47 CFR § 1.244 - Designation of a settlement officer.
(a) Parties may request that the presiding officer appoint a settlement officer to facilitate the resolution of the case by settlement.
(b) Where all parties in a case agree that such procedures may be beneficial, such requests may be filed with the presiding officer no later than 15 days prior to the date scheduled for the commencement of hearings or, in hearing proceedings conducted pursuant to §§ 1.370 through 1.377, no later than 15 days before the date set as the deadline for filing the affirmative case. The presiding officer shall suspend the procedural dates in the case pending action upon such requests.
(c) If, in the discretion of the presiding officer, it appears that the appointment of a settlement officer will facilitate the settlement of the case, the presiding officer shall appoint a “neutral” as defined in 5 U.S.C. 571 and 573 to act as the settlement officer.
(2) The appointment of a settlement officer in a particular case is subject to the approval of all the parties in the proceeding.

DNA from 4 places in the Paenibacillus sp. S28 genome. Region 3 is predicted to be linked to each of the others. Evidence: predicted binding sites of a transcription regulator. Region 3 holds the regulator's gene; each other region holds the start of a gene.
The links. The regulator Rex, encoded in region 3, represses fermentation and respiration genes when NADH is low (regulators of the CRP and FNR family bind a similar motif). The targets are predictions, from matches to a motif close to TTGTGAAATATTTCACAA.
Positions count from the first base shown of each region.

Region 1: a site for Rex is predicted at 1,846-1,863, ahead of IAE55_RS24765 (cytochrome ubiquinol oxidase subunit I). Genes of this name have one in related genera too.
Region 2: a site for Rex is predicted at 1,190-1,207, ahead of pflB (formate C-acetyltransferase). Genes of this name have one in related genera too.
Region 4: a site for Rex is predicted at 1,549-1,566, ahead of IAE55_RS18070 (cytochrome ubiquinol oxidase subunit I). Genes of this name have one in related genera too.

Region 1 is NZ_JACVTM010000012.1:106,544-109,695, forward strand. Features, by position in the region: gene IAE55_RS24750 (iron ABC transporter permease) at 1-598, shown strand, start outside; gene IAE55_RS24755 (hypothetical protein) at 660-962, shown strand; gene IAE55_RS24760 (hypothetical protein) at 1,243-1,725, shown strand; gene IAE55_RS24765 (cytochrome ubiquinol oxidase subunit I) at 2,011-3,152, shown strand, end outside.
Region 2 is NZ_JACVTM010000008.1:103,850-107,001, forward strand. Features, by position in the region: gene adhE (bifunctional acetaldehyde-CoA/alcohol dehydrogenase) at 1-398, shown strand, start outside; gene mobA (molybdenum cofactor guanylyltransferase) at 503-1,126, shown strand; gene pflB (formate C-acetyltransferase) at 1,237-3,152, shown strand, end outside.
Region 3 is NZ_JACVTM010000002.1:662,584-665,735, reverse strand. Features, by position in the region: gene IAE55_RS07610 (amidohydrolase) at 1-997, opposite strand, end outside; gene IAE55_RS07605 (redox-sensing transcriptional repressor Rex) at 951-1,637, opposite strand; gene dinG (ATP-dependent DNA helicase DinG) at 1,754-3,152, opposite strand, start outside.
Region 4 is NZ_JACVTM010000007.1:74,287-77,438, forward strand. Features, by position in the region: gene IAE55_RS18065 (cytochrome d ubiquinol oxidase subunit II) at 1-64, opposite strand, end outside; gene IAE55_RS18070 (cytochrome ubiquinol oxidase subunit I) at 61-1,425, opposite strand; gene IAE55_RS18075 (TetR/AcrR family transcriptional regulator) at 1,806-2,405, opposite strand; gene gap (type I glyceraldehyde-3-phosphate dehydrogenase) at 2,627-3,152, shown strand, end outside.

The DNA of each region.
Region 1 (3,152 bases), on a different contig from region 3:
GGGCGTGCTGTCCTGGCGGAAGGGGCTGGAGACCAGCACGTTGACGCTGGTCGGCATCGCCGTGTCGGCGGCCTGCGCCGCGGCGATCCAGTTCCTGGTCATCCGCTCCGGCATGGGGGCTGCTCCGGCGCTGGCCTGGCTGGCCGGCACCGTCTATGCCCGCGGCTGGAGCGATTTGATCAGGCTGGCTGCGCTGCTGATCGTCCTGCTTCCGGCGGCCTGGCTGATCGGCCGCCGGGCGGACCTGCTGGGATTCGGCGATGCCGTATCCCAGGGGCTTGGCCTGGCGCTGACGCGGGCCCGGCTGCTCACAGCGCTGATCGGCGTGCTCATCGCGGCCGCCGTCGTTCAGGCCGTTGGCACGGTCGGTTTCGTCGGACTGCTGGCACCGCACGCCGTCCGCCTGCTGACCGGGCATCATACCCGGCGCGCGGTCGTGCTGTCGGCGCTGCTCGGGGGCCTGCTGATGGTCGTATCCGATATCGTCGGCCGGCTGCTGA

(4) Other members of the Commission's staff who qualify as neutrals may be appointed as settlement officers. The presiding officer shall not appoint a member of the Commission's staff as a settlement officer in any case if the staff member's duties include, or have included, drafting, reviewing, and/or recommending actions on the merits of the issues designated for hearing in that case.
(d) The settlement officer shall have the authority to require parties to submit their written direct cases for review. The settlement officer may also meet with the parties and/or their counsel, individually and/or at joint conferences, to discuss their cases and the cases of their competitors. All such meetings will be off-the-record, and the settlement officer may express an opinion as to the relative merit of the parties' positions and recommend possible means to resolve the proceeding by settlement. The proceedings before the settlement officer shall be subject to the confidentiality provisions of 5 U.S.C. 574. Moreover, no statements, offers of settlement, representations or concessions of the parties or opinions expressed by the settlement officer will be admissible as evidence in any Commission proceeding.